My Day by Eleanor Roosevelt

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HYDE PARK—On the same page of one of our New York City newspapers the other day we read two headlines that seemed to contradict each other!

One read: "Eisenhower Calls U. S. Strongest, Scores Pessimists." The other read: "Juggling of Missile Data Is Charged by Symington."

To the average lay reader this means complete confusion. One cannot believe that the President would willfully mislead the country at large. His statement was made to Republican dinners all over the country and before making such a statement he must have made a very careful check of exactly where we stand in this whole defense situation.

We are not aggressive; we do not want to attack any nation. What we want is to be strong enough so that no nation will be tempted to attack us.

To most of us that has meant stockpiling of missiles and a continuing research, followed by proof that we are able to carry out as good military aggression, if need be, as the Soviet Union. And it has meant that our defense against our own missiles as well as those of the Soviet Union, which we are aware of, would be adequate to protect our citizens.

What Senator Symington says is that our interest in balancing the budget is greater than our honesty and that, therefore, we have not been accurate in reporting what intelligence has reported as to Soviet strength.

It is hard to believe that a Senator, who is judged to be well-versed in these matters, would falsify a statement as serious as this. And, if he did, it seems probable that there would be an immediate correction from those in authority.

What is the poor layman to believe?

I have a letter from the Southwest area of our country saying that one of our well-known newspaper writers, in speaking privately to people in that area, has said that Vice-President Richard Nixon will be the next President.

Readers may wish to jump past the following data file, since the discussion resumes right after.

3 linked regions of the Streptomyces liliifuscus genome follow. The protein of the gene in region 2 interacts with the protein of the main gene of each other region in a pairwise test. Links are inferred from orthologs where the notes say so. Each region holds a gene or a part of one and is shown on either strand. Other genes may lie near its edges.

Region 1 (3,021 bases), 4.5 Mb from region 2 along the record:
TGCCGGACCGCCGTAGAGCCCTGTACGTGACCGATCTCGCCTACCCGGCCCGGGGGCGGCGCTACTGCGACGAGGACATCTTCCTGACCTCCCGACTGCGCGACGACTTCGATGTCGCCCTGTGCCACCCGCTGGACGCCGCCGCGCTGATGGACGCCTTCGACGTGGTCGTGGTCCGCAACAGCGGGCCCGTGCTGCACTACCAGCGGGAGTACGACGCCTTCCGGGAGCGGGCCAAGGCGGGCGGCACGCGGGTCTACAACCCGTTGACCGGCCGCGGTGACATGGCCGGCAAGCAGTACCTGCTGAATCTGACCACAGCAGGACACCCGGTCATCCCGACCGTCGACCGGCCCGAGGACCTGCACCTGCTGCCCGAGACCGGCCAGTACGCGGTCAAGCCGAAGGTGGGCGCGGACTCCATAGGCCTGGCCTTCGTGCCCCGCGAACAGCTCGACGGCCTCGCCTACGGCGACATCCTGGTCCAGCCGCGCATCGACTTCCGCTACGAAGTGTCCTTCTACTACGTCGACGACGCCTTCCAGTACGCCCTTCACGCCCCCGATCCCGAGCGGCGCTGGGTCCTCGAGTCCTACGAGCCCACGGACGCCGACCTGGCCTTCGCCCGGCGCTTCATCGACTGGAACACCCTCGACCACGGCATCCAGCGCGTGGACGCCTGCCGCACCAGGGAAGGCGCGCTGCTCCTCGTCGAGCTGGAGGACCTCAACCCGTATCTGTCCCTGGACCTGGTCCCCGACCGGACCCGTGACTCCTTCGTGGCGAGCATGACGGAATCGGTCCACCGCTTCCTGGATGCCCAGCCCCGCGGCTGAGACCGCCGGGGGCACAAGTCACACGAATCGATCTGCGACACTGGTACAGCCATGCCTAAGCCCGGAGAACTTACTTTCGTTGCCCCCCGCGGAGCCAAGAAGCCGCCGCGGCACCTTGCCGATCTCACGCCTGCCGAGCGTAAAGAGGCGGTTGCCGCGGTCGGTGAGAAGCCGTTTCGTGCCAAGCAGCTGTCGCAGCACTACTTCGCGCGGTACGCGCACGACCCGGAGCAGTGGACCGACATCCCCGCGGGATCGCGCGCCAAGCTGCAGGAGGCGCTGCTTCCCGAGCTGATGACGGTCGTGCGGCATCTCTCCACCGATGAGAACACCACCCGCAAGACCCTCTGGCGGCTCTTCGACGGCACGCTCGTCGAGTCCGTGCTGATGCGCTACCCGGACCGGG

He also said that if Senator John F. Kennedy does not win the Democratic nomination on the first two ballots at the national convention, there probably will be a deadlock between Kennedy and Senator Hubert H. Humphrey. This then, he reasons, would force the Democrats to nominate Senator Stuart Symington as the compromise candidate.

It takes a bold man, either in public or in private conversation, to make predictions of this kind so early. But at least when someone does so, what he says should be examined with care, and those who have strong feelings one way or another should try to make changes in these predicted results.

I have one very definite feeling. Being a Democrat, I would prefer to see a Democrat elected President this coming autumn, and what little work and energy I have will certainly be devoted to that end.

The Republicans are growing so accustomed to having no contest in their conventions—having had two conventions in which it was obvious from the beginning that President Eisenhower was going to be the candidate—that I suppose it is impossible for them to differ about a candidate.

But sometimes differences of opinion are assets, and too much agreement often can bring about indifference. So, to state now who will be the next President seems to me a bit premature.

E.R.
TMs, AERP, FDRL